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Penalty Clause: How to Give Your Settlement Agreement Some Punch

What happens when you enter into a settlement agreement and the other party refuses to comply with the terms? There are provisions you can put into your settlement agreement to help you enforce that settlement agreement in the future.

A settlement agreement is a contract. Contracts are enforceable. Most settlement agreements are solid documents. The parties can be forced to perform under the contractual agreement. The opposing party can’t back out of the settlement agreement, but occasionally the opposing party will refuse to follow certain terms.

What can I do to enforce my contract terms?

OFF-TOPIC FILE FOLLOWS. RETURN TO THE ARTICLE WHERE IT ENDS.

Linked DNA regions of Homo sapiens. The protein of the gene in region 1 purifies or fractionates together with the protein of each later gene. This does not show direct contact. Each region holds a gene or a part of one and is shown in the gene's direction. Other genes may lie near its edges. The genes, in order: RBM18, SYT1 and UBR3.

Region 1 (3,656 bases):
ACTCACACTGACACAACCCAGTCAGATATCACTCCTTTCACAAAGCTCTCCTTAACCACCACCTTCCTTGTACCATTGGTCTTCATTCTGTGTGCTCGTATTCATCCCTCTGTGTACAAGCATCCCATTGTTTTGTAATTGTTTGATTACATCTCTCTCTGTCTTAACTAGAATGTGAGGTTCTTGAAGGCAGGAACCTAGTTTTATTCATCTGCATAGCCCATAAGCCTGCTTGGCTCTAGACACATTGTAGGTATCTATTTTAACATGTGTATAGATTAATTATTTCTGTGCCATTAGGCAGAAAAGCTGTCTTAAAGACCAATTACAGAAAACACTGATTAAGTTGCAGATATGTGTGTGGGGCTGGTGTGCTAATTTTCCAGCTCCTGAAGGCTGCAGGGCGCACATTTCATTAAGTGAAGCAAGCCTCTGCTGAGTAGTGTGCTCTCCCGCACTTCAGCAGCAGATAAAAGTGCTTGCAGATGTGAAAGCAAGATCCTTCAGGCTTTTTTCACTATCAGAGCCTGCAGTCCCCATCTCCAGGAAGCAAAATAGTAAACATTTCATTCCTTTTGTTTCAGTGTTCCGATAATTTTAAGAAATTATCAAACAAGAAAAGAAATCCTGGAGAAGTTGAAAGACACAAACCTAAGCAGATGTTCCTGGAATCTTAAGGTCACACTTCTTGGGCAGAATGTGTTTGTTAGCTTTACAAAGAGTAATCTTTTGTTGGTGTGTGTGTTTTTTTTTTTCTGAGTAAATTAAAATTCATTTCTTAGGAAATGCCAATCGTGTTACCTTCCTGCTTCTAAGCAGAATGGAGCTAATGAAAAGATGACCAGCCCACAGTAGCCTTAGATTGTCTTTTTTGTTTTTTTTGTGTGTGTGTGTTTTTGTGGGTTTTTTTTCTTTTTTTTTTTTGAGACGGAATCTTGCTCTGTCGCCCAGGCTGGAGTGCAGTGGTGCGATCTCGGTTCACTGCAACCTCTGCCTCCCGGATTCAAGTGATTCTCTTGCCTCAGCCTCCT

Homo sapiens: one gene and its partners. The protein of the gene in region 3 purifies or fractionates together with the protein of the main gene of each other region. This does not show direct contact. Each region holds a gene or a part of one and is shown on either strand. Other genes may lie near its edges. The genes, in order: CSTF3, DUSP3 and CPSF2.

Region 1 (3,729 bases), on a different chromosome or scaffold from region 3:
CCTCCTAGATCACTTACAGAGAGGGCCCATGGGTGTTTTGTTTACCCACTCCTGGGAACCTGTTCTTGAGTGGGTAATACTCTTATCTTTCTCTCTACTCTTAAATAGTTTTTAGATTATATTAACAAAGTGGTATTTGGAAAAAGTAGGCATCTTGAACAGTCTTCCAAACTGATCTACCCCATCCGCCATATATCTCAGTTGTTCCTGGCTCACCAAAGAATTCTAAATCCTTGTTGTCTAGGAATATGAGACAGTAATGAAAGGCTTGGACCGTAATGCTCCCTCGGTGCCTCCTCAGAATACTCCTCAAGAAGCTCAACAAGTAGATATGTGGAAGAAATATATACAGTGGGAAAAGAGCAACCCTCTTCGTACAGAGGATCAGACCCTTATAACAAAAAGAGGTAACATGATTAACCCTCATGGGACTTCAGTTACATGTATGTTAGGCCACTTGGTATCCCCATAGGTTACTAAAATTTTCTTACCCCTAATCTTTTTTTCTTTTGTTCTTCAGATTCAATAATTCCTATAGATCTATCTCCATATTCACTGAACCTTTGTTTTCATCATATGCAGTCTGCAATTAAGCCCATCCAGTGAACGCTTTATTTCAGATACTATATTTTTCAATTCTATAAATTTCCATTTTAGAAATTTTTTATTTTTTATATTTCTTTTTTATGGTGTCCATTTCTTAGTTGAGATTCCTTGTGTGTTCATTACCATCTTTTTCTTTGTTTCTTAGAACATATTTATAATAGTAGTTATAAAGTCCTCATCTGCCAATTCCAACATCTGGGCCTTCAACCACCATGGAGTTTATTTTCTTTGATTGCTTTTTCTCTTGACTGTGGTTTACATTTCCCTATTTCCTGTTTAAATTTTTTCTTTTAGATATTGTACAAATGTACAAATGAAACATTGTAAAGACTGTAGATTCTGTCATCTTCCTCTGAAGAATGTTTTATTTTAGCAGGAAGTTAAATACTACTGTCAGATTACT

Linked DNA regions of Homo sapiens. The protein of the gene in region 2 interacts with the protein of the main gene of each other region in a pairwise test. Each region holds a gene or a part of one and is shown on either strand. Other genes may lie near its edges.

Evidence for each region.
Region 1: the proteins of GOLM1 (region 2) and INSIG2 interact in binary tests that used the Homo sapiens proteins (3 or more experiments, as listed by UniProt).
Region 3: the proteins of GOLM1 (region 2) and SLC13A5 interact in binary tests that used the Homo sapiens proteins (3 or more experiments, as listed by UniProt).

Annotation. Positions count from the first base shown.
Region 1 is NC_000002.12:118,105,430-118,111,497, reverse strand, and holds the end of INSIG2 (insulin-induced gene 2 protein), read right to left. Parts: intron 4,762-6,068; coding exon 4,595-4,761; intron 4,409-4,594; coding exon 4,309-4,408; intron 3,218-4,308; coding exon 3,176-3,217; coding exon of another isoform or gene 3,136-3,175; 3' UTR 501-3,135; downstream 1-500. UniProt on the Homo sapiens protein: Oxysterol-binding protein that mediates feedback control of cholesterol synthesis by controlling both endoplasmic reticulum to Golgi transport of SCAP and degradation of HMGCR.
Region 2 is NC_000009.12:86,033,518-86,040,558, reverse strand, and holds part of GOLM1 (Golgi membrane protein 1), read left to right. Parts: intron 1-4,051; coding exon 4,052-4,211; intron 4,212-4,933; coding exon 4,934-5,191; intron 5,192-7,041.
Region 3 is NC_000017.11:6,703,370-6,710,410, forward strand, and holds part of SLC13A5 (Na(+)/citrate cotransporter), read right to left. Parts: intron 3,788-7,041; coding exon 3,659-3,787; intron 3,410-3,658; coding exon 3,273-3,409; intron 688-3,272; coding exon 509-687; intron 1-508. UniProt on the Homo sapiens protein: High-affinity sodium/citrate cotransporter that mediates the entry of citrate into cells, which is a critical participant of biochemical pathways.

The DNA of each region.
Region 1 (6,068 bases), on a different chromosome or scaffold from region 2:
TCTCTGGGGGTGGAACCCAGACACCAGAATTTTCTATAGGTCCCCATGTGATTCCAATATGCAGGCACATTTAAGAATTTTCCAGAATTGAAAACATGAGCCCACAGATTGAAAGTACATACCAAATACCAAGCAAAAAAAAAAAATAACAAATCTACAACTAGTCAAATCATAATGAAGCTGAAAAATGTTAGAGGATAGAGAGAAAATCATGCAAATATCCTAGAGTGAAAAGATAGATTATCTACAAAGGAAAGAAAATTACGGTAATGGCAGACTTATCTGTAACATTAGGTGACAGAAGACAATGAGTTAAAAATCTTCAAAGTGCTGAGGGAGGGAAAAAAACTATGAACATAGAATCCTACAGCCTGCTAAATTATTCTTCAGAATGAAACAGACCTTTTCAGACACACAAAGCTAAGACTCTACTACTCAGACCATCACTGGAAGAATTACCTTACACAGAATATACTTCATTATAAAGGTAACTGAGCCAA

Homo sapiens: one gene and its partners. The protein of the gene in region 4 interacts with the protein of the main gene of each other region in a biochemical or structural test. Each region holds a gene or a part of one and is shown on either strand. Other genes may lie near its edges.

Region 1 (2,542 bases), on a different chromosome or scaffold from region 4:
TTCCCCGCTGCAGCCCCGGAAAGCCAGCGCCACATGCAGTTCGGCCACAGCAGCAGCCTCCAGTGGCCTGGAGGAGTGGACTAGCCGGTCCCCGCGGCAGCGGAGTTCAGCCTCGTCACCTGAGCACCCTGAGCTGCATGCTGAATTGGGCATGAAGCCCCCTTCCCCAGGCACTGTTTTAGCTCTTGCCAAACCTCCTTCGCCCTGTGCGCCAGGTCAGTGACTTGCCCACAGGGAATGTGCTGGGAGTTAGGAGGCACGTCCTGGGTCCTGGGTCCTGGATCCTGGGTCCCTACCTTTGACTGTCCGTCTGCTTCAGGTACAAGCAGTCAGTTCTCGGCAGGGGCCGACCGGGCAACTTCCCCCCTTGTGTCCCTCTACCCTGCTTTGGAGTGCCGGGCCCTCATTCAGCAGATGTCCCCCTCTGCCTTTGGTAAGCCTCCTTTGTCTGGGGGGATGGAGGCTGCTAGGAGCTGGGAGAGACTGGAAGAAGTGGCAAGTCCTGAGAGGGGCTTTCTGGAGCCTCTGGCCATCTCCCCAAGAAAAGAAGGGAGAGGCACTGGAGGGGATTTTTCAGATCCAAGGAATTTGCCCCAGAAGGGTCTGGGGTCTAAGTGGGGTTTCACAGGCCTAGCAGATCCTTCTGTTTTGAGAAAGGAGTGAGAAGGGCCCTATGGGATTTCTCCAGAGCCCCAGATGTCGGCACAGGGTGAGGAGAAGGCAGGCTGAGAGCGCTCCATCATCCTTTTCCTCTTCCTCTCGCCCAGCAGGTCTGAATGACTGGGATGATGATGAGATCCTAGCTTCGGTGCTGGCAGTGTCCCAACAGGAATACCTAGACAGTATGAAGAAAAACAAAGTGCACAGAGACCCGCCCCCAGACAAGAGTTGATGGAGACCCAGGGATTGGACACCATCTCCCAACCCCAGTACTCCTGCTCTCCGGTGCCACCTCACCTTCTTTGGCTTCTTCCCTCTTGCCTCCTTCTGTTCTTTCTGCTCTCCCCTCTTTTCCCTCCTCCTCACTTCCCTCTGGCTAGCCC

As with most things in life, it is best to be proactive in drafting your settlement agreement. At time, you can anticipate the possibility that the opposing party will not follow the terms of the agreement and build in safeguards. You can also add language to your settlement agreement that can help reduce the likelihood of the opposing party trying to breach your agreement.

And you can try to negotiate terms in your agreement to penalize the opposing party if they fail to perform. For example, if you are due a payment under the settlement agreement, you can try to negotiate a provision into the agreement that requires the opposing party to pay interest on a late settlement payment. Penalties incentivize the opposing party to follow the terms of the agreement or risk paying more.

With settlement agreements, it pays to consider the possibility that the opposing party will violate the terms and get creative with ways to prevent that from happening, if possible.